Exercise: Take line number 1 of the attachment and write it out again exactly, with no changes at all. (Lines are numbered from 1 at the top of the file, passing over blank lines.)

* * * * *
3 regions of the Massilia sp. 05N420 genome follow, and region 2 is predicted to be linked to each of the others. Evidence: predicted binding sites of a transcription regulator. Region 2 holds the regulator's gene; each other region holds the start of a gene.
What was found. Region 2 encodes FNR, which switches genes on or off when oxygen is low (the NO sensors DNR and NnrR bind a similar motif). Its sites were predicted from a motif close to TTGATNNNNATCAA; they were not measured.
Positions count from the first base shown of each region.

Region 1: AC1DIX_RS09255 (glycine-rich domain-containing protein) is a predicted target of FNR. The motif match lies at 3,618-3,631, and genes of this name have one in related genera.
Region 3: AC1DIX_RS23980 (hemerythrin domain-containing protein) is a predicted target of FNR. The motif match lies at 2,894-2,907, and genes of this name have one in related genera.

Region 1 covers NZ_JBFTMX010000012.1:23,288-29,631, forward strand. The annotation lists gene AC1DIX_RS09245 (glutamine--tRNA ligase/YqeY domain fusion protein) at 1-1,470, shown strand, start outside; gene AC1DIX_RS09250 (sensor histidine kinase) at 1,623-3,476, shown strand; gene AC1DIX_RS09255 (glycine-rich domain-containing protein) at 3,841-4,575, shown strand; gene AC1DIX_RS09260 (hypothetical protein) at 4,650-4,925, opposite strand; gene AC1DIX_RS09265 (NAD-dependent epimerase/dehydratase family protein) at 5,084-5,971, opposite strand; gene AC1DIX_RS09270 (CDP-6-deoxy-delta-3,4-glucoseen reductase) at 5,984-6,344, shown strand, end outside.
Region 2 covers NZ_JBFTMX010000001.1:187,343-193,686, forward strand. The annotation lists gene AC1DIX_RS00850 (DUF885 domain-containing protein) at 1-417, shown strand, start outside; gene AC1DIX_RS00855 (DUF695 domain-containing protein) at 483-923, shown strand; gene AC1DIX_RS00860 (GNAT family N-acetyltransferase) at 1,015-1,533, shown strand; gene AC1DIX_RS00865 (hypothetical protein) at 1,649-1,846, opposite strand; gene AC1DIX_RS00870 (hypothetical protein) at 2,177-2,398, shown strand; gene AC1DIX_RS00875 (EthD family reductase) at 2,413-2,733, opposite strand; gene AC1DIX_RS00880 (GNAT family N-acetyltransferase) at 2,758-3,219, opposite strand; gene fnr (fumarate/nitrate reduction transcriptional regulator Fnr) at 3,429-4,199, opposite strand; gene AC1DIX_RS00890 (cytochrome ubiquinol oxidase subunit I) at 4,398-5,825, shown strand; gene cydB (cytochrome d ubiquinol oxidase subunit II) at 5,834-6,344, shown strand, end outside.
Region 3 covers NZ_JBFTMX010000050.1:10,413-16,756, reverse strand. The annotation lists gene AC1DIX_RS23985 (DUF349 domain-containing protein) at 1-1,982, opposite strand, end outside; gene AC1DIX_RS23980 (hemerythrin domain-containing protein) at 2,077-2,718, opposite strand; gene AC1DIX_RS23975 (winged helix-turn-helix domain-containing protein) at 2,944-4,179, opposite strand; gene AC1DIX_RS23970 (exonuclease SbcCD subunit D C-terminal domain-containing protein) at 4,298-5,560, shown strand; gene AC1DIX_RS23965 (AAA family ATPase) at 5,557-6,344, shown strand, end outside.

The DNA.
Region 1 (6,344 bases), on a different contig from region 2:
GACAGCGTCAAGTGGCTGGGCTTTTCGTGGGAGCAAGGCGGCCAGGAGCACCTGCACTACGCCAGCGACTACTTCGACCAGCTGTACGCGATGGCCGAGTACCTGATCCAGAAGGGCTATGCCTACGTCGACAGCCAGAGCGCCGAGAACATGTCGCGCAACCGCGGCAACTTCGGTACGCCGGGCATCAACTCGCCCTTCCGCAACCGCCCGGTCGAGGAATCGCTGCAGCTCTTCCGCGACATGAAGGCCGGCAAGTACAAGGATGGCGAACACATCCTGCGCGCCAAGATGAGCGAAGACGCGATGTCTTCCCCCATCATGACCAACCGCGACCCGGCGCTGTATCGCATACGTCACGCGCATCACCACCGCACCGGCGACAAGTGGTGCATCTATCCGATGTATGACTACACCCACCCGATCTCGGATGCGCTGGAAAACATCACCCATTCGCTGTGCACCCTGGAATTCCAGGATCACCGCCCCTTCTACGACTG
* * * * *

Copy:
3 regions of the Massilia sp. 05N420 genome follow, and region 2 is predicted to be linked to each of the others. Evidence: predicted binding sites of a transcription regulator. Region 2 holds the regulator's gene; each other region holds the start of a gene.